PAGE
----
Tags: finding dory | clownfish | blue tang

'Finding Dory:' Clownfish Species Threatened by Movie Release?

Image: 'Finding Dory:' Clownfish Species Threatened by Movie Release?
The trailer for "Finding Dory," the much-awaited sequel to the 2003 movie "Finding Nemo," was released on Nov. 10. (Pixar Animation Studios and The Walt Disney Company)

By    |   Thursday, 19 May 2016 01:39 PM

The upcoming release of "Finding Dory," the sequel to "Finding Nemo," has conservationists worried about renewed demand for clownfish and new demand for the blue tang fish.

The Australian Broadcasting Corp. News reported that the 2003 animated film was a huge hit, making $380 million in domestic ticket sales and another $550 million overseas.

"Finding Nemo" also created a frenzy for pet clownfish, the species of the main character in the movie. Experts from Australia's Flinders University and the University of Queensland found that the clownfish populations along the coral reefs dropped as the demand for them as pets soared.

"The film had a very strong fish conservation message, but instead people decided, because Marlin and Nemo were such charismatic characters, that they wanted a clownfish as a pet," Flinders University associate Professor Karen Burke da Silva told ABC.

In "Finding Nemo," Marlin, voiced by Albert Brooks, along with the blue tang fish Dory, searched for his son, Nemo, who had been taken by a scuba diver and kept in an aquarium.

Teresa Telecky, director of wildlife at Humane Society International, said, according to the Orlando Sentinel, that she fears the demand for the blue tang could soar with the upcoming release of the new movie, which stars Dory.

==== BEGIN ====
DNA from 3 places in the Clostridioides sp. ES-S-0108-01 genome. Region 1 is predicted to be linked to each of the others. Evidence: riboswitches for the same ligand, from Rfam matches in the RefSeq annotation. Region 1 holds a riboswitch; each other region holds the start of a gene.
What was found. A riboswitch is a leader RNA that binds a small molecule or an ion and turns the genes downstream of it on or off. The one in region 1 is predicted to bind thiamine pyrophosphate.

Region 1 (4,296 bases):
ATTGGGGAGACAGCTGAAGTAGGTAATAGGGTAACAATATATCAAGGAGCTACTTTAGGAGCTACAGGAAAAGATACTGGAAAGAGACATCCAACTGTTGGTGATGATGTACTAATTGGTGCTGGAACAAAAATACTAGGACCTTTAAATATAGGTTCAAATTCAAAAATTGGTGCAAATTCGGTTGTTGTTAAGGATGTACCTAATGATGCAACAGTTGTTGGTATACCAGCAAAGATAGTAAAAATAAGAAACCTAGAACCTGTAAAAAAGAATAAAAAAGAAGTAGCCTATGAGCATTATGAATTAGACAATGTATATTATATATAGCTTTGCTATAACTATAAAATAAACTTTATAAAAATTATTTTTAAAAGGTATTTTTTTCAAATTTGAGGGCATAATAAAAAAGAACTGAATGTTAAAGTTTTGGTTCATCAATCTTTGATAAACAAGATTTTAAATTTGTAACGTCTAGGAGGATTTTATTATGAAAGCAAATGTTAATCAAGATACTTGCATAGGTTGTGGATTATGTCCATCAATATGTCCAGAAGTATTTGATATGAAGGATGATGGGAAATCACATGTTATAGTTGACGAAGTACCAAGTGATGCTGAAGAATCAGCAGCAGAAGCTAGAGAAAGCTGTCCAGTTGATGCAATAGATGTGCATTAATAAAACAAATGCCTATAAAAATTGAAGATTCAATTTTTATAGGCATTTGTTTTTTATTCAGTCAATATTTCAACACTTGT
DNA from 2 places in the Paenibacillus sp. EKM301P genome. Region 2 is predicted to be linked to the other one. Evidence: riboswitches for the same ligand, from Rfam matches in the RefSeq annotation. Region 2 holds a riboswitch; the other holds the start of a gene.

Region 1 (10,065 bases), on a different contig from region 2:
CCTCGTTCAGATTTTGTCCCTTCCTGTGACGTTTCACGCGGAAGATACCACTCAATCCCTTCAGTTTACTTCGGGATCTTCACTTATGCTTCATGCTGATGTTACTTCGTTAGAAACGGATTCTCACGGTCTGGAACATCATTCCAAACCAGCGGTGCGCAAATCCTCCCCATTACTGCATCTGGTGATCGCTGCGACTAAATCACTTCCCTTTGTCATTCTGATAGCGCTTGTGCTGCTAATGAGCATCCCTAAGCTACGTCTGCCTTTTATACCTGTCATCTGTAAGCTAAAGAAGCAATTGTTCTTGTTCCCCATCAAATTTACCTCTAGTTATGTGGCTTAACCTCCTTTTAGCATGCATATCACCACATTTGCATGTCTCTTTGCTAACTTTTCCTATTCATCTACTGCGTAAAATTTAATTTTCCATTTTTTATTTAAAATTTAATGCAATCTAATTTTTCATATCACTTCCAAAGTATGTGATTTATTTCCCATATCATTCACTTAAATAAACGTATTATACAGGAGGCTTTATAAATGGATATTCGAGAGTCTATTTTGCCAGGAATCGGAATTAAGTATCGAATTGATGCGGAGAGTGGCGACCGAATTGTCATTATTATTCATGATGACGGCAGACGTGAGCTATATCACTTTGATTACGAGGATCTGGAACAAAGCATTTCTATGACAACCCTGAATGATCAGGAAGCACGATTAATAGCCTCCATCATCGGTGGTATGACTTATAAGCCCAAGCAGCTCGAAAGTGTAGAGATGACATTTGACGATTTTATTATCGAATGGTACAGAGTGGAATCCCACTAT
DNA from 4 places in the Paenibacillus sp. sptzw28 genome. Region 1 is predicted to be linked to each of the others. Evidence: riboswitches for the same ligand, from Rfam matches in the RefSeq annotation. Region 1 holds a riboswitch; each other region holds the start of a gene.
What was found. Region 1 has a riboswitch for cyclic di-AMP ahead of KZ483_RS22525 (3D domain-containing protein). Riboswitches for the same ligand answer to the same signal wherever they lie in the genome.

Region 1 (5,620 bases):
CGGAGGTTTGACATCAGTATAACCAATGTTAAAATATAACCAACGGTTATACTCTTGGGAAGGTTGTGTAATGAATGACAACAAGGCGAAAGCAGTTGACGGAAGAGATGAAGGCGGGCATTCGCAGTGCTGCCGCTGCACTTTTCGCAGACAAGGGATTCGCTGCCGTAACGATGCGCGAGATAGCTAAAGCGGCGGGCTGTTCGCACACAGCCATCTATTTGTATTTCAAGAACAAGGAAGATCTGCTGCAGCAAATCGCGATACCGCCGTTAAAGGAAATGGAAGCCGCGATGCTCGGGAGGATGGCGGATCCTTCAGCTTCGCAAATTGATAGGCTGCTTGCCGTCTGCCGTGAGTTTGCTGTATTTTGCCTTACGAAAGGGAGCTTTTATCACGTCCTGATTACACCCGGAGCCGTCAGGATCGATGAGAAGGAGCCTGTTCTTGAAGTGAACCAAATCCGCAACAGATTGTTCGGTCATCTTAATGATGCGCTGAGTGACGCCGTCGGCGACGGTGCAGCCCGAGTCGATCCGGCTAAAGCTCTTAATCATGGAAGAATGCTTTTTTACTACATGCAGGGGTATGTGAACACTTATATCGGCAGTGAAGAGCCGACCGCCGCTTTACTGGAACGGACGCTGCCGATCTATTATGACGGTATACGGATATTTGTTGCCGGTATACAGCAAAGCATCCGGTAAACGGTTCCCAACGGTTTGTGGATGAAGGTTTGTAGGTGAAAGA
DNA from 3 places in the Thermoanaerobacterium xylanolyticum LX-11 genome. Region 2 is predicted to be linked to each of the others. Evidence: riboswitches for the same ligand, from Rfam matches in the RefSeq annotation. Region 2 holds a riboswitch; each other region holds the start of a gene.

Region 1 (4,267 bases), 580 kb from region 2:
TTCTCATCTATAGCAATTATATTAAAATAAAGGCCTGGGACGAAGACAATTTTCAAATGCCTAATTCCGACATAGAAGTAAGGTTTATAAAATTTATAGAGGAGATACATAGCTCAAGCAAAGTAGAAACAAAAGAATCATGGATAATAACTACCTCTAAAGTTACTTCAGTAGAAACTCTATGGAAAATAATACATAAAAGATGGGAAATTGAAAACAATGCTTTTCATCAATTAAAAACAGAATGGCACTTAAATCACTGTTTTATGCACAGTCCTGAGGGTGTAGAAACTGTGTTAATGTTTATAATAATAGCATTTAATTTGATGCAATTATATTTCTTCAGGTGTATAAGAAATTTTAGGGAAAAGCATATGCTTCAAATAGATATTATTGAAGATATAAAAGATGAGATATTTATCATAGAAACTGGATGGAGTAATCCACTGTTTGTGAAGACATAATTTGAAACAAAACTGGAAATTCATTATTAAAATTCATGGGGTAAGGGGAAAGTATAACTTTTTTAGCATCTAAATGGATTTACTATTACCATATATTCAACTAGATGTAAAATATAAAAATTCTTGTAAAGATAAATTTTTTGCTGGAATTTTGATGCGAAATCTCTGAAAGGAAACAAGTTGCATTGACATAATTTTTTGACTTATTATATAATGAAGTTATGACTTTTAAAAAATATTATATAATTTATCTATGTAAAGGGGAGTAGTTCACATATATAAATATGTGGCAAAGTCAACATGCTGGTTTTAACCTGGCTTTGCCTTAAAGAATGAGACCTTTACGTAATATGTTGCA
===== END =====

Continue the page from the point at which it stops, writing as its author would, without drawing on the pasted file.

"I think we are facing the same problem, and it's even worse because the blue tang is really unsuitable for a home aquarium animal," Telecky said. "Blue tang live up to 50 years and get big, over a foot long, which would require a 180-gallon aquarium, the size of a couch."

Da Silva told The Washington Post that 300,000 blue tang fish are imported into the United States each year and is worried that the number will spike once the movie comes out.

A campaign called A Million Kisses for Nemo, which da Silva helped start, is designed to encourage people to save the fish by not takimg them out of the wild as pets.

"Finding Dory," in which Ellen DeGeneres will again voice the forgetful blue tang fish character, will hit theaters June 17.

© 2017 Newsmax. All rights reserved.

 
1Like our page
2Share
TheWire
The upcoming release of "Finding Dory," the sequel to "Finding Nemo," has conservationists worried about renewed demand for clownfish and new demand for the blue tang fish.
finding dory, clownfish, blue tang
346
2016-39-19
Thursday, 19 May 2016 01:39 PM
Newsmax Inc.
 

Newsmax, Moneynews, Newsmax Health, and Independent. American. are registered trademarks of Newsmax Media, Inc. Newsmax TV, and Newsmax World are trademarks of Newsmax Media, Inc.

NEWSMAX.COM
America's News Page
© Newsmax Media, Inc.
All Rights Reserved